Why Disabled People Between 62 and Full Retirement Should Consider SSD

October 30th, 2018 by Attorney John Colvin

Why Disabled People Between 62 and Full Retirement Should Consider SSD

Statistically speaking, the older you get, the more likely you are to have problems with your health beyond the normal aging process. Sometimes, those issues can even force you to seriously consider an early retirement decision.

However, before you decide to take your retirement at 62 rather than at 65 or older because of health issues that are preventing you from working, you might want to apply for social security disability (SSD) instead. After all, SSD can actually save you hardship in the long run by protecting your social security funds.

You May Not Have to Retire Early After All

How does this work? Let’s say that you are diagnosed with a form of bone cancer at 61 after years of being employed. Although you can take retirement at 62, you could end up hurting yourself financially. Why? Social security penalizes those who take early retirement, lowering your monthly checks to 75 percent of what you would expect to get if you waited to collect for four years.

To give you an idea of how different your check could be, consider that you receive 100 percent of benefits if you start retirement at 66. Therefore, if you take early retirement and counted on receiving full retirement checks of $2,000, you would only get $1,500. That adds up to $6,000 per year, which is a significant amount.

But what if you can’t hold out for four years? To be sure, you will need money to cover your medical costs, missed wages, and other expenses right away. The answer could be to turn to SSD.

Many forms of cancer are covered under SSD, which means you could receive an SSD check instead of tapping into your retirement monies. Your SSD check would cover you until you get to full retirement age, allowing you to retain all your retirement benefits. Plus, if you are accepted for SSD, you will be able to receive funds for up to 12 months prior to your acceptance date, depending upon the onset of your disabling condition.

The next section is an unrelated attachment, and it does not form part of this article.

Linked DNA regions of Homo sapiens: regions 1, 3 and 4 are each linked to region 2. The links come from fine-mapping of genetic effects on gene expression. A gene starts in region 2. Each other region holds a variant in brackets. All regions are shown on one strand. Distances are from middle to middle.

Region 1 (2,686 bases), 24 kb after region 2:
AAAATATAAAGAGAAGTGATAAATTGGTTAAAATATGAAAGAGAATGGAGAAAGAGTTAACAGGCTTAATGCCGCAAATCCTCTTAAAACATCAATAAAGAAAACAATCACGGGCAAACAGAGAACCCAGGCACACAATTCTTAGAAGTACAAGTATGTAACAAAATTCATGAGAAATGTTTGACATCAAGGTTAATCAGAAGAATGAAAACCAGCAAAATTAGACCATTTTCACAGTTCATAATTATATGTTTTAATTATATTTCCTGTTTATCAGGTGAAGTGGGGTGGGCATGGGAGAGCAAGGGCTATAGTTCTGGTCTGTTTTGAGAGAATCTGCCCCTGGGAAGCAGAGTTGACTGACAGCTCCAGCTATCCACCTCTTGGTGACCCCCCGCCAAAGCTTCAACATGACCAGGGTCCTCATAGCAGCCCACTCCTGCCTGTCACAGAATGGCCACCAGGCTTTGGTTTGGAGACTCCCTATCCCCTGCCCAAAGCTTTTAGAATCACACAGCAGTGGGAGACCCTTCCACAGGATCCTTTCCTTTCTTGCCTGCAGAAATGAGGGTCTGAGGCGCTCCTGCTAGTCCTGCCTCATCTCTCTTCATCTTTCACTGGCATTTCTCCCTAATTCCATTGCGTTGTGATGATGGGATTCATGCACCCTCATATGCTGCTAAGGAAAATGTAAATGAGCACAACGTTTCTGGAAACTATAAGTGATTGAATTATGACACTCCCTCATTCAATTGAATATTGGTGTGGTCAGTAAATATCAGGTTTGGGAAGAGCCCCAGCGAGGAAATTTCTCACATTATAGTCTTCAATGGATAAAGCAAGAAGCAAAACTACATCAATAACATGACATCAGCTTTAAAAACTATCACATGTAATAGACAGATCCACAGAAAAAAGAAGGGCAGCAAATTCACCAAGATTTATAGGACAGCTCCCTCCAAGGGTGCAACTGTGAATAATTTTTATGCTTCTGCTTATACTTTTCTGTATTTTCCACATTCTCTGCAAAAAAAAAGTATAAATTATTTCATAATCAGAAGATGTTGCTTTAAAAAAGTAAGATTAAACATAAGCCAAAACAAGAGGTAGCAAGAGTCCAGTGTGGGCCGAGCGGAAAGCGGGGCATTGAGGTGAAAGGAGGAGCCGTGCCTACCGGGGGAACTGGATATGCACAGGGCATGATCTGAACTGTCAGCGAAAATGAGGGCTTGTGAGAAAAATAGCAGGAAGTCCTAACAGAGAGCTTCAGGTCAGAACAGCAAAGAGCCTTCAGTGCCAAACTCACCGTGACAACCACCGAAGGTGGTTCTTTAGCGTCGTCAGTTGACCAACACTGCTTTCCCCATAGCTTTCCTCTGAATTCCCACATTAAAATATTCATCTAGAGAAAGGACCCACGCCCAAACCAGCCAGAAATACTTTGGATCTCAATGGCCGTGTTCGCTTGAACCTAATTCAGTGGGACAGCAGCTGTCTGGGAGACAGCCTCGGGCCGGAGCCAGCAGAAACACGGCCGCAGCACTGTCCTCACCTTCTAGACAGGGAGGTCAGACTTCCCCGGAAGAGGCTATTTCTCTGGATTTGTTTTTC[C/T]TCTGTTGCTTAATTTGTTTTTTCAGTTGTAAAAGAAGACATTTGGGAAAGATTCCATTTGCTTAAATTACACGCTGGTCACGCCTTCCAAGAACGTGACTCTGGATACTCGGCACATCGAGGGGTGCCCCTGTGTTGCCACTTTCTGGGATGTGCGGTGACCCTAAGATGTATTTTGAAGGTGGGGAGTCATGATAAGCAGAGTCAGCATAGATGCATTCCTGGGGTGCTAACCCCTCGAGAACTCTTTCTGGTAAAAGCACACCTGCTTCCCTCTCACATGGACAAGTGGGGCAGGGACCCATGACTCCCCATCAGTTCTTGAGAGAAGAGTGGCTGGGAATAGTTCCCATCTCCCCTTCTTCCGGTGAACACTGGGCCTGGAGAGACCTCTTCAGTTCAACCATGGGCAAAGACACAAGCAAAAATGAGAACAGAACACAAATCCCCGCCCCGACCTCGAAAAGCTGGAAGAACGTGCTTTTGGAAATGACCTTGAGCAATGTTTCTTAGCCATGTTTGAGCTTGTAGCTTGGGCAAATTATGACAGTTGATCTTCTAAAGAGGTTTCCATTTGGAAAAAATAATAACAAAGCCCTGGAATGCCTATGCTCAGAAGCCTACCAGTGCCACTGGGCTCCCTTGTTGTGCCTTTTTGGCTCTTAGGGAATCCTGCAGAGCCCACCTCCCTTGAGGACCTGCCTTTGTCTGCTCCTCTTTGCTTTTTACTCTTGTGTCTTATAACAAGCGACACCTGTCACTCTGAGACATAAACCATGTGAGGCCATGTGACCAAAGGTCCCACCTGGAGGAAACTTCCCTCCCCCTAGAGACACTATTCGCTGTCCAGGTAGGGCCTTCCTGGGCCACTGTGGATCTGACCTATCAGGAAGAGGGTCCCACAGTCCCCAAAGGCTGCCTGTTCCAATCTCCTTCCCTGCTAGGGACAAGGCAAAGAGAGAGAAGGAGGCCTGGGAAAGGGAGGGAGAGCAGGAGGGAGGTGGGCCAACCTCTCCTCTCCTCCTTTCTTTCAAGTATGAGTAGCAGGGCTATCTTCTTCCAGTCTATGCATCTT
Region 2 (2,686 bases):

How to Take Advantage of SSD

Of course, you can’t expect SSD to come to you or to educate you about the advantages of applying for SSD in lieu of retirement. You have to take the first step.

If you’re not sure where to start or are concerned about applying for SSD without someone to help, you can always contact a knowledgeable SSD attorney in Tennessee, such as John R. Colvin. He can advise you on the documents you need to ensure that you have everything that Social Security needs to make a decision on your behalf.

Plus, if your first claim is denied, you can always work with him to initiate an appeal. Plenty of SSD claims are denied initially, and then are later approved.

Remember: You should always check out your options before agreeing to go into early retirement. A decision made without all the facts could potentially reduce how much one receives in retirement, so it’s best to do it wisely. Understanding all the paths ahead will help ensure your journey to retirement is as smooth as possible.

Licensed to Practice in Tennessee & Alabama